Monday, October 30, 2006
Suda 51's Contact mini-review
Suda 51 and Grasshopper's Contact was easily one of the most anticipated title of 2006. From the moment the game boots you will find that this isn't just any RPG. Faced with an old school computer keyboard of the first three function key, which is used to begin the game, all harks back to the good old 8-bit computing days. Then it begins. You tap the Professor, who finds your DS communicating device pretty impressive. He also asks a series of questions - personal questions mind you. Then we meet Terry.
I will explain the gameplay mechanism first. Contact does not allow you to directly control Terry. In fact the game revolves around three characters - Terry, the mysterious Professor and you, the player. While you can control Terry to a certain extent, the Professor mainly communicates with you. Put it simply, if there ever was a god, you are one - although you will taking your orders from the Professor. This is why the game is called Contact.
Battles are simplified. In order to command Terry to attack, you only need to toggle the 'A' button once. Terry will then attack the nearest NPC. The only control you have over Terry is to move him around, thus avoiding damage from enemies, or to toggle the battle mode off and run away. Special attacks exists in the form of touchscreen decals but this is limited. The game does allows extreme freedom in who Terry can attack, including friendly NPCs. In time if Terry attacked enough friendly NPCs, they will finally wise up and gang up on Terry. Stats are in real time. For example, anytime Terry gets hit, his defence level goes up.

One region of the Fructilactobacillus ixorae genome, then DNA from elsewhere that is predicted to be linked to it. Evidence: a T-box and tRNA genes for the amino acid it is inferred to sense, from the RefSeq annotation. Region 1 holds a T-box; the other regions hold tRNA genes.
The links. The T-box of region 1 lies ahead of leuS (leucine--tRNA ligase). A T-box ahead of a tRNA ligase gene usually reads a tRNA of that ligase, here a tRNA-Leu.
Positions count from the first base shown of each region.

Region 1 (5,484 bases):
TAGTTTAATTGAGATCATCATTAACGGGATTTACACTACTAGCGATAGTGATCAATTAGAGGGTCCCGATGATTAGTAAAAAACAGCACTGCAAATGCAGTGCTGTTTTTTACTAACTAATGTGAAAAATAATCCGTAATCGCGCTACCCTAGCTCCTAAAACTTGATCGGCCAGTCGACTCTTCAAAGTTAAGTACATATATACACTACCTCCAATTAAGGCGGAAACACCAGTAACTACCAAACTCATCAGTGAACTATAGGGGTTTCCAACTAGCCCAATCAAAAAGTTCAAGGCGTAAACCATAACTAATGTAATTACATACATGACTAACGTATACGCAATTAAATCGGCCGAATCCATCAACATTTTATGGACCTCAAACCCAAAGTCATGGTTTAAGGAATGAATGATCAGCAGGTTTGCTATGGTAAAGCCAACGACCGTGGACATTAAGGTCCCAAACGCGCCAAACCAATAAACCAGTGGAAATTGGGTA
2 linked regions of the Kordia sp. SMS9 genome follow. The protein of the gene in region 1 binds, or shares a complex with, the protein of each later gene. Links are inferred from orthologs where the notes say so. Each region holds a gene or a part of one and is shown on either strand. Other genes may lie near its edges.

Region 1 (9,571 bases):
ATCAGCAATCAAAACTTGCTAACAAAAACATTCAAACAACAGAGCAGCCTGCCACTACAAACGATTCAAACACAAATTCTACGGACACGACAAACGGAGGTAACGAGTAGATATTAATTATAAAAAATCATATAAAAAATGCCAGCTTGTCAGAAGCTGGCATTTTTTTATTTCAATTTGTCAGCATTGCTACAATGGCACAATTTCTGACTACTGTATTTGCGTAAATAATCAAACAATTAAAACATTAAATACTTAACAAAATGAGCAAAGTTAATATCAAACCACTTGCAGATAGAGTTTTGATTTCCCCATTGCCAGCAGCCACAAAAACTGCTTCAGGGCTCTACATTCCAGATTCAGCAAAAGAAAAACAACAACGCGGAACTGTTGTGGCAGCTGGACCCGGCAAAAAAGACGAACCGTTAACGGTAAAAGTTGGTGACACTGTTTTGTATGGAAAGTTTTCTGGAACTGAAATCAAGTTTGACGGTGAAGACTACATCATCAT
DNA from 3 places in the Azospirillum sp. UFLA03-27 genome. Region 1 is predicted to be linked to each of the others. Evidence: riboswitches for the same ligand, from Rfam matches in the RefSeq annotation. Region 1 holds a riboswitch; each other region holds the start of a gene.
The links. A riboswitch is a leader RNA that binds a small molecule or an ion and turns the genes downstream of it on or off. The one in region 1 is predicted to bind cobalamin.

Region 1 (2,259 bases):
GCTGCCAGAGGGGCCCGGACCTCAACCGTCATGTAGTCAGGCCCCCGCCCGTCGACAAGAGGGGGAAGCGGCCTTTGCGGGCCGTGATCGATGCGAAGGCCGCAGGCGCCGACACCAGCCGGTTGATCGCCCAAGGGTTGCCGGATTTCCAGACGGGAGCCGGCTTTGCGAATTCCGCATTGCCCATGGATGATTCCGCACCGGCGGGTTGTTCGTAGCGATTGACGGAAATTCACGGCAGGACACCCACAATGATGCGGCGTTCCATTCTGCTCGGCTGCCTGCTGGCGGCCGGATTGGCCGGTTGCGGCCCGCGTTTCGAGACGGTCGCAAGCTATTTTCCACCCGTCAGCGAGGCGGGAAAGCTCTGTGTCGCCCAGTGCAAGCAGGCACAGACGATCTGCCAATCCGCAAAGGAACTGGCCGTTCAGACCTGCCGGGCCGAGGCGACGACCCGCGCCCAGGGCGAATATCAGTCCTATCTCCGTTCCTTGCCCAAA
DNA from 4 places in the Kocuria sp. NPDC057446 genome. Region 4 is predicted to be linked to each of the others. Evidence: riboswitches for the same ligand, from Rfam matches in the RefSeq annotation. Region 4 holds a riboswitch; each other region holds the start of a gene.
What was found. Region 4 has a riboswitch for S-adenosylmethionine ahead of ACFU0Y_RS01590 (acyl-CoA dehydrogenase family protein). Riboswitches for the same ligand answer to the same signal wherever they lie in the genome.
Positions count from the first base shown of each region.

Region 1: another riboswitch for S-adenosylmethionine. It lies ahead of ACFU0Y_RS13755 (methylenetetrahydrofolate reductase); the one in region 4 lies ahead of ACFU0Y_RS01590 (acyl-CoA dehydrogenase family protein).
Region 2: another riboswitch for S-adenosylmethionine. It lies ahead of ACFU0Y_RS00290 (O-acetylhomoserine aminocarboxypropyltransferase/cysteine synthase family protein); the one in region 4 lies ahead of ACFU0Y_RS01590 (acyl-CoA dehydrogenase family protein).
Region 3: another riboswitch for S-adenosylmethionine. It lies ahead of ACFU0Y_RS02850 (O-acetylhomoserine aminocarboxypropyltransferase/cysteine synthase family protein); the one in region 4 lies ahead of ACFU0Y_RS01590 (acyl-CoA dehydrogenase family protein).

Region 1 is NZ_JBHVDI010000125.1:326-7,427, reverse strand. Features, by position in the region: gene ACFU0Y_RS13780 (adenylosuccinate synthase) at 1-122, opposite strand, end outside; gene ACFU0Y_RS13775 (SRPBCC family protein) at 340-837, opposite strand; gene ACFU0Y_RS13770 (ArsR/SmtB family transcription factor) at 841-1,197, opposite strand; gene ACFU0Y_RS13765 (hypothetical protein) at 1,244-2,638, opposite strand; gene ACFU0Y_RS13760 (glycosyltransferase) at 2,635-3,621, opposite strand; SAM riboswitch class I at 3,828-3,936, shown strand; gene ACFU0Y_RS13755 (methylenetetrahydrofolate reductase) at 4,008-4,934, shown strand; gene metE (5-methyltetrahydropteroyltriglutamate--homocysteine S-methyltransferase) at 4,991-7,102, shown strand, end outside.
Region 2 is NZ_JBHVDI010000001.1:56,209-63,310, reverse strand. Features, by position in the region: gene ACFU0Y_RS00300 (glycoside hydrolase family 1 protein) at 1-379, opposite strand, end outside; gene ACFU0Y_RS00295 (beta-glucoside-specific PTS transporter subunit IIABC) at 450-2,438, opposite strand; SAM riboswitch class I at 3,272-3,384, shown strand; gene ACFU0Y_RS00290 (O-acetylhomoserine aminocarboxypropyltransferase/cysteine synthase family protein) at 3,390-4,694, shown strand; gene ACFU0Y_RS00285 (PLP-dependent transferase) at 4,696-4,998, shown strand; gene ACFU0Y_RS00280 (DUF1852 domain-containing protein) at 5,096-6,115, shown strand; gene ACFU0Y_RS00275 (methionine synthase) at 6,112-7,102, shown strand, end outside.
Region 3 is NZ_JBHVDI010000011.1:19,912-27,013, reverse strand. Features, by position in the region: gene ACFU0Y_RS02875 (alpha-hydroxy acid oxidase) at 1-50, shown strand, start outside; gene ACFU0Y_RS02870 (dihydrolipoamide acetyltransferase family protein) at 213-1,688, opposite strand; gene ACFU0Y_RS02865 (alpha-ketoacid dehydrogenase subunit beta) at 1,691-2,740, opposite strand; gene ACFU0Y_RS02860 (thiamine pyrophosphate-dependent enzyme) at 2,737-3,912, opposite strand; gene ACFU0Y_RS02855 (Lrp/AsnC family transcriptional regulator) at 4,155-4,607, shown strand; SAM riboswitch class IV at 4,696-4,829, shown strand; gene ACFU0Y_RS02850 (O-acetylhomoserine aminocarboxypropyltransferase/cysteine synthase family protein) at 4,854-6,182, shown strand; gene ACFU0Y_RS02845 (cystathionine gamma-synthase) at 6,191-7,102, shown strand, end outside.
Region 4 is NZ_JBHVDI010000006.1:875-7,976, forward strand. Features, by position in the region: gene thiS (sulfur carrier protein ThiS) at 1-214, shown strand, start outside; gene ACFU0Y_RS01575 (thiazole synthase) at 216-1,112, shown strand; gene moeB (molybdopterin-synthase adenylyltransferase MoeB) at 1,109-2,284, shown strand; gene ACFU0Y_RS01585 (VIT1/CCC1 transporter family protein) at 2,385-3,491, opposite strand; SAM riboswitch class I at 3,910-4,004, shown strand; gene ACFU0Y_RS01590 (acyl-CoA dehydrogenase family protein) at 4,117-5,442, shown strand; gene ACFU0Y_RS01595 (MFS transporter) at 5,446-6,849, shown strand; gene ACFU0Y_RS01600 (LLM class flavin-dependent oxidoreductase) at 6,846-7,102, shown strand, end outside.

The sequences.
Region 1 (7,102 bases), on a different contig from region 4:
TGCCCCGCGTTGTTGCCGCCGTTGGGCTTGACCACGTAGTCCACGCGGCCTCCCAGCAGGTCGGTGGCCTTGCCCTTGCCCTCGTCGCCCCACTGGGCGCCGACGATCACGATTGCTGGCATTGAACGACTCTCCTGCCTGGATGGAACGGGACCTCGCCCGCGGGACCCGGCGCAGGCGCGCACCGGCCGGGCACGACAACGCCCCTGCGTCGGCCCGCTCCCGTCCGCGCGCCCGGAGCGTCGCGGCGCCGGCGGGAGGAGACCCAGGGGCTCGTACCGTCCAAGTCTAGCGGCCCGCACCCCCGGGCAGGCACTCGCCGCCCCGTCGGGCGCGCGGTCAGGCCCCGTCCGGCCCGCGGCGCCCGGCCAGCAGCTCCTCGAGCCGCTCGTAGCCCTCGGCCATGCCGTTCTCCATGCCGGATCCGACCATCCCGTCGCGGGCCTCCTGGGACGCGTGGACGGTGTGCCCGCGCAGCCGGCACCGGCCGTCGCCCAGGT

A couple of unique gameplay mechanism exists in Contact, including one that almost mimics that of killer7's (it was developed by the same team after all). As Terry progress through, costumes can be unlocked (found) which gives Terry new abilities (jobs in RPG lingo). Basically certain weapons or abilities can only be toggled when Terry dons a costume. Want to cook? Then Terry has to adorn an chef costume. This is similar to killer7 where the main character has to 'morph' into another character in order to gain certain skills.
The graphics, while utilising 2D sprites to provide a pseudo-3D isometric view, is equally as unique. In order to separate the world in which the Professor and Terry are from, the developers went for two unique looks, one for the Professor's world (his spaceship) and another for Terry's. The Professor's section (top screen) has a look that is similar to the Mother series - isometric sprites, clean lines, simple geometry etc much like early SNES titles. Terry's world on the other hand, while still simply enough, is more like watching a moving surrealistic environment.
Contact, like killer7 is a brilliant but flawed game. At times, it is as brilliant as Mother 3 - which was fantastic (in the 30 minutes I tried to play with an FAQ translation until I grew fedup with having to switch on my PC just to play a GBA game - I will wait for the rumoured Mother DS compilation), and at times you feel like throwing your DS against the wall due to the frustration with the game's lack of direction. You can easily get stuck as objectives are rarely given, and those that come through from the Professor are often vague and cryptic. Having said that Contact is an experience. This is very much a game you could easily hate as much as I love!
Buy now Play-Asia or Amazon UK